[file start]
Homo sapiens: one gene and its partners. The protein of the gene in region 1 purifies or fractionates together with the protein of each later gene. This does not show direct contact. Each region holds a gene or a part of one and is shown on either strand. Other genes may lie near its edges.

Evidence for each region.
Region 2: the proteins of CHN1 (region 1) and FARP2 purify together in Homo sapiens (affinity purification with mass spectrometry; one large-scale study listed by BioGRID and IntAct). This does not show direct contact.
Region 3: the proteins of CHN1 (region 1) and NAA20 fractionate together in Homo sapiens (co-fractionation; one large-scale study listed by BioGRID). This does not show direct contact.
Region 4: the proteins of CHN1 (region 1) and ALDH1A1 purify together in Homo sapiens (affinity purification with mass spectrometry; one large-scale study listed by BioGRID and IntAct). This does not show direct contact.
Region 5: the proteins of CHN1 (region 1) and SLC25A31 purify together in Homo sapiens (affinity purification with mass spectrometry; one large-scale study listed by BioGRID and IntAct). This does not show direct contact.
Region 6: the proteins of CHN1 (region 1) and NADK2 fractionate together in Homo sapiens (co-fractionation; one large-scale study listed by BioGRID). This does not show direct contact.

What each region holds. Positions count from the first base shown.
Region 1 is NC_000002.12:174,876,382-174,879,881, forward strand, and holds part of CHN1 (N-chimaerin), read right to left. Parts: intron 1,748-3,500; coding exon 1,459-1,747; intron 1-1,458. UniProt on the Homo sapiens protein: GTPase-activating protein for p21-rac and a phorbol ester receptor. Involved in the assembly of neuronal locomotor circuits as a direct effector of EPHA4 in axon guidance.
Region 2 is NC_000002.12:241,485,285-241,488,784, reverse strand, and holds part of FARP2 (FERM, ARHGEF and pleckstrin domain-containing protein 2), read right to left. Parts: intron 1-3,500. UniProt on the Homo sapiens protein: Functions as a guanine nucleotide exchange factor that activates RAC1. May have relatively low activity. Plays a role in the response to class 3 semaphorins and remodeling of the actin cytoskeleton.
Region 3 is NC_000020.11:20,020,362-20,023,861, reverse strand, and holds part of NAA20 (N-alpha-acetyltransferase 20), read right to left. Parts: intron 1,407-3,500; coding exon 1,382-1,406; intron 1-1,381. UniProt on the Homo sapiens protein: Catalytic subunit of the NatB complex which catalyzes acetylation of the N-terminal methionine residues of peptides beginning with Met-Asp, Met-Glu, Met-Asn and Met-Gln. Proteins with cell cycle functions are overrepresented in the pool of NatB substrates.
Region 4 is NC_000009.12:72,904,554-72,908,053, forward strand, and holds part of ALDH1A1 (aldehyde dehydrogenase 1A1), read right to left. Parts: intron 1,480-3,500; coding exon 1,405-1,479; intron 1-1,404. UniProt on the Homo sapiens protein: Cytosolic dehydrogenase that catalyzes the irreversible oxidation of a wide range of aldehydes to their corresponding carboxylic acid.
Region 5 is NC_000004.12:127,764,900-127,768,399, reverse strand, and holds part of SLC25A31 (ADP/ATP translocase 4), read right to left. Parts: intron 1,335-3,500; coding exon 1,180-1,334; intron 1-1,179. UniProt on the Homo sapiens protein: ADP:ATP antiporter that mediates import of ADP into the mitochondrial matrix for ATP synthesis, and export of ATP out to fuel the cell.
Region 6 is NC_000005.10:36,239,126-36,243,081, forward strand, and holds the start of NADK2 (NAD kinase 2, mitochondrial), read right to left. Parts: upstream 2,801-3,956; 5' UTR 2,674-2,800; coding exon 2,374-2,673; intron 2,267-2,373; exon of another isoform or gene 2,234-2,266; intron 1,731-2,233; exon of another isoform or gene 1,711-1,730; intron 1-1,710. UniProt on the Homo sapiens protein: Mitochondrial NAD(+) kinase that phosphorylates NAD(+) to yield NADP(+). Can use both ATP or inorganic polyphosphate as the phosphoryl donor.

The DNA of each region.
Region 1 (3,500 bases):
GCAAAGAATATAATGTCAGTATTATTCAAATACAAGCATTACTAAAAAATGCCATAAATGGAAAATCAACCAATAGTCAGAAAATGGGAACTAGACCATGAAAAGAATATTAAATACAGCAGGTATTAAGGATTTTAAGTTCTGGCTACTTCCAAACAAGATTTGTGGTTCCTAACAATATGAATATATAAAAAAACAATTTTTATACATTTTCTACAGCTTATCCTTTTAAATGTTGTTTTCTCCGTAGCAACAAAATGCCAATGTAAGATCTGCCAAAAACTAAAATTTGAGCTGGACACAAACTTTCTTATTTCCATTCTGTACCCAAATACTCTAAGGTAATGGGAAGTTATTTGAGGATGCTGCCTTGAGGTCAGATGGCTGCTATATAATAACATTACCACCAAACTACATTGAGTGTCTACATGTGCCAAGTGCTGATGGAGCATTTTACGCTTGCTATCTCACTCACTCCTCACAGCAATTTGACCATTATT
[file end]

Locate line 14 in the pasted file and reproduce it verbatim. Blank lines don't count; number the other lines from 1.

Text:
Region 6 is NC_000005.10:36,239,126-36,243,081, forward strand, and holds the start of NADK2 (NAD kinase 2, mitochondrial), read right to left. Parts: upstream 2,801-3,956; 5' UTR 2,674-2,800; coding exon 2,374-2,673; intron 2,267-2,373; exon of another isoform or gene 2,234-2,266; intron 1,731-2,233; exon of another isoform or gene 1,711-1,730; intron 1-1,710. UniProt on the Homo sapiens protein: Mitochondrial NAD(+) kinase that phosphorylates NAD(+) to yield NADP(+). Can use both ATP or inorganic polyphosphate as the phosphoryl donor.